elfiro Mon 10-Oct-11 13:12:54

I find that the only time I really need to limit screen time is in the school holidays, when they would spend hours every day in front of tv or computer/DS if allowed. I allow 1-2 hours in the holidays and try to find other things to do, in and out of the house.

During term time there's simply no time during the week for it to become a problem - with 3 dcs doing various after school activities, homework, piano practice etc, they might have time for half an hour before bed but not every day. It means that at the weekends I don't really mind if they spend more time in front of screens, and there's usually a kids' party or something going on which breaks up the day anyway.

I see what you mean about "prioritising" screen time though. They do still like to read but I feel they could be making more of imaginative games etc, the way I did as a child. Not sure you can do anything about it though, technology will not go away.

lljkk Mon 10-Oct-11 13:25:23

I find that it's an individual child thing; what works for others may not work for you. DC1 is my addict and I feel we've tried all sorts of systems and now settled on:

I don't restrict time playing on DS (only DC1 has one, anyway).

Unlimited access to educational games ; non school days max 2 hours of pure leisure screen time. And they have to finish a household chore to get the time (as well as dressed & breakfasted & toothbrushed). Can be paid in money for doing household chores instead.

DC11yo: would be on there 24/7 if allowed; this is what happened when we had no restrictions
DC10yo: loves movies, but very rarely does chores and no interest in games, so very rarely at screens
DC7yo: prefers money for doing chores, even sells the rights to his screen time to DC1 who then does the jobs required.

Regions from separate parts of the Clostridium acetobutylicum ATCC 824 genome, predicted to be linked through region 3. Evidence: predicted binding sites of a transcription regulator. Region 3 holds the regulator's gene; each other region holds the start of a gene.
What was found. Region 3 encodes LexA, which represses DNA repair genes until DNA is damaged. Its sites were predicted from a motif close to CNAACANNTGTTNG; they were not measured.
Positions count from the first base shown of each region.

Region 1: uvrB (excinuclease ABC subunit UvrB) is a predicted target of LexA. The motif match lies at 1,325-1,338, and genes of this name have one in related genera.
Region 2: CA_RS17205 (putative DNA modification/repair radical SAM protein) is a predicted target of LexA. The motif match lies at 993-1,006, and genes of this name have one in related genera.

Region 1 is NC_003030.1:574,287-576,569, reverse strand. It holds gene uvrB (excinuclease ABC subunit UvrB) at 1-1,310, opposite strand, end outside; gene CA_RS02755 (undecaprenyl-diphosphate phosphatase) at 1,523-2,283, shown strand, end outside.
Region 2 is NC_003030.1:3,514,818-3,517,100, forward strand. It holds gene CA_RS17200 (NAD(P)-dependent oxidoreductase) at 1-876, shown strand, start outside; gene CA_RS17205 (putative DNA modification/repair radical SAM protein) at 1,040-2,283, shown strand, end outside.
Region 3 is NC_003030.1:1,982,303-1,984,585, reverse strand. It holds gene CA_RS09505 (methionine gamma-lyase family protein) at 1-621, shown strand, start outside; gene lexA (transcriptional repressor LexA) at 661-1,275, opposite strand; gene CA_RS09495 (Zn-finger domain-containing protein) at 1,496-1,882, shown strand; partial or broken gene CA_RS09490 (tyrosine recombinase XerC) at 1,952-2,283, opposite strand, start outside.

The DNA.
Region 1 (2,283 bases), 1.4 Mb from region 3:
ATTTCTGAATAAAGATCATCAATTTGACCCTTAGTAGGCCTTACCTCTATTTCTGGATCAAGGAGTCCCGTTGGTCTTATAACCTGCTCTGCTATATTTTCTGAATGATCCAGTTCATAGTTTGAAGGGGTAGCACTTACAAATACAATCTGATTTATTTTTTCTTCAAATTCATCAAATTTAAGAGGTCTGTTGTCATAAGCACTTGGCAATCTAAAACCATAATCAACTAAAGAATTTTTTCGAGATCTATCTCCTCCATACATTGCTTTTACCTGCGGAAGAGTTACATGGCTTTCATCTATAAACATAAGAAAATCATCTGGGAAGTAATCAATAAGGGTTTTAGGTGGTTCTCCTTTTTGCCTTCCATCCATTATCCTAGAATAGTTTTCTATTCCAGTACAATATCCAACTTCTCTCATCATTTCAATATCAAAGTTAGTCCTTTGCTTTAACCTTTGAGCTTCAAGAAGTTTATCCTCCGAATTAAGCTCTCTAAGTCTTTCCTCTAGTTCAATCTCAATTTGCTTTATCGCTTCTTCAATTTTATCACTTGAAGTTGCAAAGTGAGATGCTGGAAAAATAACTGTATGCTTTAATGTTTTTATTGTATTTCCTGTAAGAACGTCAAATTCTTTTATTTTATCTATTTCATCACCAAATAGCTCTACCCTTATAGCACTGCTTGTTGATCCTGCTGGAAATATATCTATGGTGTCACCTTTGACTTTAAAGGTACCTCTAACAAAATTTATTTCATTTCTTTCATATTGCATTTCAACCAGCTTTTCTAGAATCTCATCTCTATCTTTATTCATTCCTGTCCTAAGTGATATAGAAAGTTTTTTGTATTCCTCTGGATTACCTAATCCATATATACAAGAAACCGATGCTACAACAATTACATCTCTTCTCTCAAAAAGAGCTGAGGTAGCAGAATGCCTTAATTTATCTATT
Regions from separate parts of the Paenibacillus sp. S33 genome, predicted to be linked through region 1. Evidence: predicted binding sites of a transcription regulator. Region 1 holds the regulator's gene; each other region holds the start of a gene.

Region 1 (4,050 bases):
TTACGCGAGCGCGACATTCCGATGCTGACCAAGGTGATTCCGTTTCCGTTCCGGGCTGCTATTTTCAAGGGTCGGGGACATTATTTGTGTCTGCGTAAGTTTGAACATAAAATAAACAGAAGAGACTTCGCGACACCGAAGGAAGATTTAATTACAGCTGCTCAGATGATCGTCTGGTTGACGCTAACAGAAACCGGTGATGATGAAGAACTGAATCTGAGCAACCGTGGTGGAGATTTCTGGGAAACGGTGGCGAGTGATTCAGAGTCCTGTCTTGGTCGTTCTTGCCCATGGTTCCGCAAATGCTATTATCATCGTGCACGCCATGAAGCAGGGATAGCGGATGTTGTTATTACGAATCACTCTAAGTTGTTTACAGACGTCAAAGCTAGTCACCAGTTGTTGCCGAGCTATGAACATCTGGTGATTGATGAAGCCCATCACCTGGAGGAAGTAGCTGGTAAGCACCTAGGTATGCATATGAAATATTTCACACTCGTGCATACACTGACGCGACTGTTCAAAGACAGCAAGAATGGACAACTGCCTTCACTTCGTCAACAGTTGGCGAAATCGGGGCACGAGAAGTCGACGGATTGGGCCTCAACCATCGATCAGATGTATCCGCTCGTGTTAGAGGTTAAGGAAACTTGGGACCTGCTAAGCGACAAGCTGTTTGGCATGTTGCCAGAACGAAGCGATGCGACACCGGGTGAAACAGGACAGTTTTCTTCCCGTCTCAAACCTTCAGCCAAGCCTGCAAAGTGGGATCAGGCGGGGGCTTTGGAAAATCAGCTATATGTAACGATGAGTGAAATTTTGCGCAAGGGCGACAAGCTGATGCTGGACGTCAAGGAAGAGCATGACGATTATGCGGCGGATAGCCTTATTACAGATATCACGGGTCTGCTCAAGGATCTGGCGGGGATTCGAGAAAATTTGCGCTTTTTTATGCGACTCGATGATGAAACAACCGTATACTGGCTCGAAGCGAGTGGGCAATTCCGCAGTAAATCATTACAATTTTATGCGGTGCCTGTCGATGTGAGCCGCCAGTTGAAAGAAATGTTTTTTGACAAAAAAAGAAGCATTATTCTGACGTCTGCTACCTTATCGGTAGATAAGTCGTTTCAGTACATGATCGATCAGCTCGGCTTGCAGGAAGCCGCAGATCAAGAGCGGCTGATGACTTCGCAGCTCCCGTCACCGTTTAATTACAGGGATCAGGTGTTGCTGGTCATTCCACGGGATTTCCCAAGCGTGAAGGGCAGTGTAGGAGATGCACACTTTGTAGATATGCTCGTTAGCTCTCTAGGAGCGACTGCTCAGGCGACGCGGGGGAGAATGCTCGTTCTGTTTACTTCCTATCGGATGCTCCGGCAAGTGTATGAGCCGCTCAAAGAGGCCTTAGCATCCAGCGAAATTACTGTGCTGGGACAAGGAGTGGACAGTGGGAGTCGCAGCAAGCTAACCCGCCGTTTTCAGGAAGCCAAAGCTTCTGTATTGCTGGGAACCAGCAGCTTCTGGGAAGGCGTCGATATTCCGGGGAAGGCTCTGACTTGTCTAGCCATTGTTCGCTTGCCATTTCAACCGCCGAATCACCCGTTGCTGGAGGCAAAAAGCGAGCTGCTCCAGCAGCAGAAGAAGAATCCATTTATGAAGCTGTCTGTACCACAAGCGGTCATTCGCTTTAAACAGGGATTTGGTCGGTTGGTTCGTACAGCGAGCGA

DC4yo: is turning out like DC1 (would be on there 24/7 if allowed). He gets some free time, though (no chores).

DC1 is sometimes allowed to take his time a day early so that he doesn't moan about having to go out first thing and wait for his precious time.

DC get to watch some TV, play some games with me & DH, too.

OhMyGolly Mon 10-Oct-11 14:13:18

I don't have any official limits for my 8yo, depends on circumstances really. Although she hasn't had any access to the laptop for about 2 weeks now, due to terrible behaviour.

If we are having a lazy day then she will happily waste hours on the laptop (wonder where she gets that from hmm) although if given a choice would much rather be out and about.

phlossie Mon 10-Oct-11 14:19:41

It's interesting you posted this - I have just introduced 'screen time' because my 5 1/2 yo DS is obsessed with playing Sarah Jane adventures on CBBC website, and my DD could watch TV until the cows come home. It's very easy to let them do it so I can get on with other things... or rest (I'm pregnant).

I only let them watch Cbeebies (it bores DS and he doesn't know there are better things on other channels!) and play on the BBC websites, thus avoiding the dreaded adverts. I let them have half an hour a day, unless we watch something special like Planet Dinosaur or a film together.

Like smallstuff we have no TV before school. We also have no TV after dinner, so their normal screen time is after school. It is boring to have to time it, but it makes me feel better! My DS loves playing with his toys himself, but DD takes some entertaining, so it would be so easy just to let them chill quietly by the tv!